Tuesday, November 13, 2018

Minimalist Mindset vs. Minimalist Interior

With all the images on Instagram and Pinterest and all the home tours on YouTube it's easy to become confused about what type of minimalism you are trying to pursue.

Do you want to lead a more simple life? Or do you really just want a clean, decluttered space?

Do you want to detach from personal possessions, live in the moment and not in the past? Live with intention?

Or do you just want the illusion of peace by having that comfortable, bohemian home with macrame wall-hangings and fiddle leaf fig, snake plant, succulents - live or fake - tucked into their seagrass baskets?

Having a minimalist interior doesn't always mean living with less. It might just mean living with less in plain sight. One can have a minimalist interior and still have a storage unit filled with possessions that just can't be gotten rid of. One can have an empty, beautiful space but have an incredibly cluttered and burdened mind.

It's easy to get distracted by all the beauty that is the minimalist home. But in striving for that level of beauty in your own home, does that mean you have to go out and buy that minimalist sofa, that minimalist dishware, that minimalist decor?

Are you living a minimalist life if the price you pay for that stunning interior is a heap of debt?

As I continue on my journey toward simplicity, the biggest stumbling blocks I face are the ones that come from coveting those beautifully photographed homes that appear to have nothing more than a couple of pieces of furniture, that have empty surfaces, that have un-stuffed cupboards.

When I look upon my own interior I cringe at the amount of things I own - do I have to have a spare towel set? Must I have a sofa pillow to rest again? Do I really need a dining table?

Because if I could just get rid of that towel, those plates, those rugs, maybe my home would be just as beautifully minimal as the ones I see photographed or recorded online.

But then I ask myself, if I did, would I be living more simply? Or would I just be living less comfortably?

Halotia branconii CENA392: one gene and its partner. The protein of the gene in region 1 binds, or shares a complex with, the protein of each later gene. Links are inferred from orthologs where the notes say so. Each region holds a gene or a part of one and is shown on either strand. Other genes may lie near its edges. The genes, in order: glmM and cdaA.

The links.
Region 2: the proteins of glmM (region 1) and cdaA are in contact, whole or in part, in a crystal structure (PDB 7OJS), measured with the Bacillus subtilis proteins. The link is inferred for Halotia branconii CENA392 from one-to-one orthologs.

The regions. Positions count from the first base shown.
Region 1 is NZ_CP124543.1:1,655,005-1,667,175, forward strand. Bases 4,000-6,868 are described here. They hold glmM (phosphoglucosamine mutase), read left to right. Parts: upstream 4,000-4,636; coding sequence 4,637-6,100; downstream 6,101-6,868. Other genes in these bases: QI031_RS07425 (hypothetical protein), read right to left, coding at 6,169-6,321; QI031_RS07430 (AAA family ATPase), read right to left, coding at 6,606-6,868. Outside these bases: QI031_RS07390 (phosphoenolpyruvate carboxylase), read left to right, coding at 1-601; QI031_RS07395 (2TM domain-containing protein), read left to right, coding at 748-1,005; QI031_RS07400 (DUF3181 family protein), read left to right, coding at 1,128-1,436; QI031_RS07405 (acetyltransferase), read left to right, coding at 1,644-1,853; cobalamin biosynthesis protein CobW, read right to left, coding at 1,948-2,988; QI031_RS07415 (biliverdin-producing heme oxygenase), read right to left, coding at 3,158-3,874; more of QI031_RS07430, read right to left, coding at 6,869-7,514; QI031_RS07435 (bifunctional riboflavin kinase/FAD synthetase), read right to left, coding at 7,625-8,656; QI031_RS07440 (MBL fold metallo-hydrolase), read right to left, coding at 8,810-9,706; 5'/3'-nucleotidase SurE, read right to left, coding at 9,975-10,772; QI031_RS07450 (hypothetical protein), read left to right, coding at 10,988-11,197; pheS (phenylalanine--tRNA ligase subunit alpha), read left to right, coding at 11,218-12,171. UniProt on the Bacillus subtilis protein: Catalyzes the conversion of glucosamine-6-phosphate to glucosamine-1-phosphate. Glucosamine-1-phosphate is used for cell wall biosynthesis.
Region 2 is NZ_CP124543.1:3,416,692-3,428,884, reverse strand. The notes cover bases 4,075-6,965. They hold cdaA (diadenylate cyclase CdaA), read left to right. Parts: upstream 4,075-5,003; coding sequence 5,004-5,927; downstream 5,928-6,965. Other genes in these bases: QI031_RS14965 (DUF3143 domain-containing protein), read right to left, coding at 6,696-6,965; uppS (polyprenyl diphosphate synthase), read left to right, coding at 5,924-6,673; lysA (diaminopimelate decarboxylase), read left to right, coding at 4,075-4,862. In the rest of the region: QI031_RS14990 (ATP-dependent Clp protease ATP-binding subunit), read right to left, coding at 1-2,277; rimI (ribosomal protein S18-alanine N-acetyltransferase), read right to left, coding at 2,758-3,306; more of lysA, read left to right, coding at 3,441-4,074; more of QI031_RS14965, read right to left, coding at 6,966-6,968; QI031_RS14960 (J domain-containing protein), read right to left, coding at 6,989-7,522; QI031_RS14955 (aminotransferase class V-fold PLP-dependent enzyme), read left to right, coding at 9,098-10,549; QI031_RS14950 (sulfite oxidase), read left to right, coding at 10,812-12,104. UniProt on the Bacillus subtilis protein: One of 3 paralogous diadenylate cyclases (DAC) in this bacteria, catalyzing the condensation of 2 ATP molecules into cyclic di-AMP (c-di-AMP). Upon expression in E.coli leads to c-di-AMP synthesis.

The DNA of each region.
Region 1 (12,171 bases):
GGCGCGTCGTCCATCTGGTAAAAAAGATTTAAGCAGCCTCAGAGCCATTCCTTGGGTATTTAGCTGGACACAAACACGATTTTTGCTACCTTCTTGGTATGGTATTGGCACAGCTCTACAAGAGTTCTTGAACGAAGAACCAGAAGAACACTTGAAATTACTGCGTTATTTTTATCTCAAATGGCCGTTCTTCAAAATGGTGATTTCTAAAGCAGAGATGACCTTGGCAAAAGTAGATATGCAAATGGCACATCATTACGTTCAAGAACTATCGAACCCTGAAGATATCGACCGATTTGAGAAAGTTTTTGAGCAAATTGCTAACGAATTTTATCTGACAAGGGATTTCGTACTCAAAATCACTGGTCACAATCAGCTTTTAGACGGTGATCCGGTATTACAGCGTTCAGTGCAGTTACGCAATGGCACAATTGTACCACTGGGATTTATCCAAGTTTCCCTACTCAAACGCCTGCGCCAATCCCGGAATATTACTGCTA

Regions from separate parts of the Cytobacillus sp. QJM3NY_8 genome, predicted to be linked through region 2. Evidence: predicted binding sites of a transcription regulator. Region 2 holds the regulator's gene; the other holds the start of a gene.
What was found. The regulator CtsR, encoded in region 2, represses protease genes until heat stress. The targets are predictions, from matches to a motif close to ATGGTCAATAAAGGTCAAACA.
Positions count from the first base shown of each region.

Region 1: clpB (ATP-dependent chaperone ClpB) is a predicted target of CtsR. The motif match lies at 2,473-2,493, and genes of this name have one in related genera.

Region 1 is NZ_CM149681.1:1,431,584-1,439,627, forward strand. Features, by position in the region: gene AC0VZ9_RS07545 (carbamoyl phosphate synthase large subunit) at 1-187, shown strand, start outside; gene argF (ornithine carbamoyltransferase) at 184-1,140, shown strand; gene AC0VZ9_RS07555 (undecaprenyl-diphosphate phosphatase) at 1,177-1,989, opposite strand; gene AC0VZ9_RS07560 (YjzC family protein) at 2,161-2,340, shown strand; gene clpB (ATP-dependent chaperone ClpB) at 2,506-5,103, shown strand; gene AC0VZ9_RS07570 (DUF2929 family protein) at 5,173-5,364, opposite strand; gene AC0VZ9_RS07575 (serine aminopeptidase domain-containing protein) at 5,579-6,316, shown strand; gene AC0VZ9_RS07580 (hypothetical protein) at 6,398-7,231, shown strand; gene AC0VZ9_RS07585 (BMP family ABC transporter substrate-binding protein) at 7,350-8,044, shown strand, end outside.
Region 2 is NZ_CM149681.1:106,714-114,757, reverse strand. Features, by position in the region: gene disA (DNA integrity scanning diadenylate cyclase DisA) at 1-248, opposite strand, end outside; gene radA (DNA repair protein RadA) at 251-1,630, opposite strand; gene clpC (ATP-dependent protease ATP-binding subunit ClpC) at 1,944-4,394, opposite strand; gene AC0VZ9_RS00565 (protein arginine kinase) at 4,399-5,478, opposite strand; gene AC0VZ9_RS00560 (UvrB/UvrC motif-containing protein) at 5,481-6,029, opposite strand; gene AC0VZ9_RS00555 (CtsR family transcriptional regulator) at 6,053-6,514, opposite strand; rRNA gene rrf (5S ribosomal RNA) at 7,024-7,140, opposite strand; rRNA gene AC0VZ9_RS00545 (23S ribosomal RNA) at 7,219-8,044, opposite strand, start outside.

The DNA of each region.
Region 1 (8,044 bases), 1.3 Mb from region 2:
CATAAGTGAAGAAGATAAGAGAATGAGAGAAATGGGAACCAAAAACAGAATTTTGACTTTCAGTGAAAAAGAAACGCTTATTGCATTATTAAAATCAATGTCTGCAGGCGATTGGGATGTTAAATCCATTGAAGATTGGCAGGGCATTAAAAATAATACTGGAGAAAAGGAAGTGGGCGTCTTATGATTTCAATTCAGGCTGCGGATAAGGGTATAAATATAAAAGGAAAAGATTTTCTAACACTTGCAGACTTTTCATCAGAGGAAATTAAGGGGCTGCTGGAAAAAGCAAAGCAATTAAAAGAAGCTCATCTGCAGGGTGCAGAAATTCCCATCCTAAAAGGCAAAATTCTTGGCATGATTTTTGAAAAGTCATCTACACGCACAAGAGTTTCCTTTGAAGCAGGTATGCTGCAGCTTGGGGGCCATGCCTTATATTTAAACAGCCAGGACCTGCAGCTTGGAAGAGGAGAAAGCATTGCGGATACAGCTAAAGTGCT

My back requires a small pillow for support when sharing the sofa with my husband. And we enjoy eating breakfast together at our dining table - conversing before we begin our hectic day. If I didn't have that extra set of towels I would have to time the laundry in such a way that I wouldn't need a towel while they were being washed.

And further, the minimalist interior can be deceptive. Especially as photographs or recordings are typically done when it's in its best state - clean, tidy, empty of all excess things that are likely a part of everyday life - phones, computers, papers, books/magazines. Counter surfaces are cleaned, items normally left out are put away. Furniture is rearranged for appearance versus practicality.

All of which is somewhat antithetical to the idea of the minimalist mindset. Because if you had a minimalist mindset you wouldn't feel the need to rearrange furniture to give the appearance of an empty home or remove things from surfaces to appear less busy - you'd be happy with your home as it was, no matter the number of things you had.

If you had a minimalist mindset it wouldn't be about the numbers, the "perfect" photos, the opinions of others. It would be about whether you felt that you were living as simply and intentionally and minimally as was right for you.

I often forget it's about the mindset and not the interior. And while I recognize that my home's interior is part of what helps my mind feel less cluttered/stressed/anxious, I have to remember that coveting someone else's decor does the exact opposite.

To be continued...

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